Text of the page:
As you know, Emily and I have started all over this year. We have begun again from scratch, working towards a better, more relaxed relationship. Now, as we have reached the first stages of riding again, I have to learn to behave in a completely different way when I am in the saddle.
In our journey, we have steered away from “mainstream horsemanship” and towards a natural communication based on mutual responsibilities and trust. We have taught Emily to think for herself and look for solutions whenever she is unsure of what to do. And it is only logical we keep on doing that, even when we climb in the saddle.
So how do you give a horse her responsibility while riding her? It’s very simple, actually. You do nothing.
Sounds easy? Wait until you have tried it. It is a lot harder than you might think to hand over control. Well, you don’t really relinquish all control, of course. But not guiding every step and controlling every small movement, it does feel strange for someone who is schooled in a “classical” way. (Or maybe for other people too, I’m not sure.)
Okay, so what we actually do is that we give Emily the sign to make her go forward in an easy walk. As soon as she responds, we release the pressure and return to being neutral, a passenger. The reins of the halter hang loosely and the one riding adopts a relaxed pose, going along with her movements. Only when there is the need to change something does the rider come into action. That could be when we want Emily to change to a different gait, make a turn or something else we might need to make clear to her. And even then, we try to keep the aids as simple as possible. If we can only use one rein, we don’t pick up the other, if we can handle it purely with our legs, we don’t involve our hands, etcetera.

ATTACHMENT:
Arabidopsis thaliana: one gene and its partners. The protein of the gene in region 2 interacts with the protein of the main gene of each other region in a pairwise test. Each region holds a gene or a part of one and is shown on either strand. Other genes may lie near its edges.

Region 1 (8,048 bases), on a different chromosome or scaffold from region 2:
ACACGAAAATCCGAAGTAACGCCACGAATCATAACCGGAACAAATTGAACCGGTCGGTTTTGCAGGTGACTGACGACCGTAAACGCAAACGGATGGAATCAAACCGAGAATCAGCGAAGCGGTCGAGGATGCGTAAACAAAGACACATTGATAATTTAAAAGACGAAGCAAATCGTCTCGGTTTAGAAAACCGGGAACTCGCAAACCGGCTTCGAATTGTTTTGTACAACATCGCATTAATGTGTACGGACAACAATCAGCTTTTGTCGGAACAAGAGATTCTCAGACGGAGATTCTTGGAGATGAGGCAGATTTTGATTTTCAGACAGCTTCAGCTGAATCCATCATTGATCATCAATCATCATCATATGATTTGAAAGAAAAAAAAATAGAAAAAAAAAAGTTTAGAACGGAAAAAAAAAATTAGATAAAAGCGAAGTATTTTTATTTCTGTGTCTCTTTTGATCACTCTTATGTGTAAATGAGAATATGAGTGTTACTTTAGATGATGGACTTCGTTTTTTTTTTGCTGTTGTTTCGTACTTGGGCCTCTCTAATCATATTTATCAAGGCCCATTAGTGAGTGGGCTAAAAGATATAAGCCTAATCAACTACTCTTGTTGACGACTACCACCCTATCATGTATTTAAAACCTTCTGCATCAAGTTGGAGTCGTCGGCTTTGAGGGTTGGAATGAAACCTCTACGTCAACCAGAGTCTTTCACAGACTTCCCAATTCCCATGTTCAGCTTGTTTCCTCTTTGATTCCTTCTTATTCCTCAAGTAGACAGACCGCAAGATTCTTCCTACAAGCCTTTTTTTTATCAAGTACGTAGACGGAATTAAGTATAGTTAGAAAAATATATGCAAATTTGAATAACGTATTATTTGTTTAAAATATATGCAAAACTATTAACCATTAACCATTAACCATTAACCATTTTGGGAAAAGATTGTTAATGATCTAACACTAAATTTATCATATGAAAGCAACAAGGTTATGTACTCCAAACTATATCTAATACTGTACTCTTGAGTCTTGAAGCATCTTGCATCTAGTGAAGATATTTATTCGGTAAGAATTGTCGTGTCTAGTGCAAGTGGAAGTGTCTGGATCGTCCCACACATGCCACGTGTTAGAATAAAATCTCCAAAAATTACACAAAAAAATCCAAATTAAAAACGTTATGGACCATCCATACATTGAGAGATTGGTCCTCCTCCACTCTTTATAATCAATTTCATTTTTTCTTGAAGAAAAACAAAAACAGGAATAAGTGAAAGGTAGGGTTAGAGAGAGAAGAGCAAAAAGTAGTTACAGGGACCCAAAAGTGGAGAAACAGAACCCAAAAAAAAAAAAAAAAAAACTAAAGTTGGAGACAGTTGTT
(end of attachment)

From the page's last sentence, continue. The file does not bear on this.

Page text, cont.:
Keeping up with this kind of riding makes it very easy for Emily to understand what we want. There is only a single aid at a time, which she should be able to process. If not, we grant her a bit more time or ask it in a different way. But at least there are no confusing counteracting signs and no more signals than she can handle.
For me, it has been, and still is, very hard to make the transition to riding like this. For almost fifteen years, I have been so used to softly keeping contact with the mouth through the reins, aiding every turn with both hands ánd both legs and basically acting as if I had to manage a lot to make the horse move where I wanted it to go.
It gave me a sense of security, of control, to feel the reins and know that I could always rely on those to steer me away from danger or slow down. In reality, it just causes the horse a lot of confusion through all the many small stimuli it gets and probably makes it less likely to react in case of emergency.
This idea of the reins being equal to security has nested itself so deeply in my mind and reflexes, that I find it very hard to give them up. Especially with Emily, whom I know can get tense and ready to run very quickly. Now, when I ride Emily, I have to really focus on not doing anything. Not giving sneaky aids with my legs, not shortening the reins every time she moves her head, not trying to correct every sidestep immediately.
But while I am still struggling a bit, Emily is doing great under this new philosophy. No longer does she bottle up stress and anxiety, but shows it immediately so that we can help her get rid of it right away too. She also seems much more confident walking around, instead of seeking constant confirmation. When she knows her responsibility, she will carry out that task until she gets told otherwise. It all makes her much more relaxed (though not yet completely okay with all things riding) and much happier.
And to be honest, have to accept being a passenger really is a good exercise in mindfulness. It requires a distinct amount of zen-ness which I could use in other parts of my life too.
So Emily and I will definitely keep on training and getting the hang of this new riding, and we will keep you posted.
Have a great week!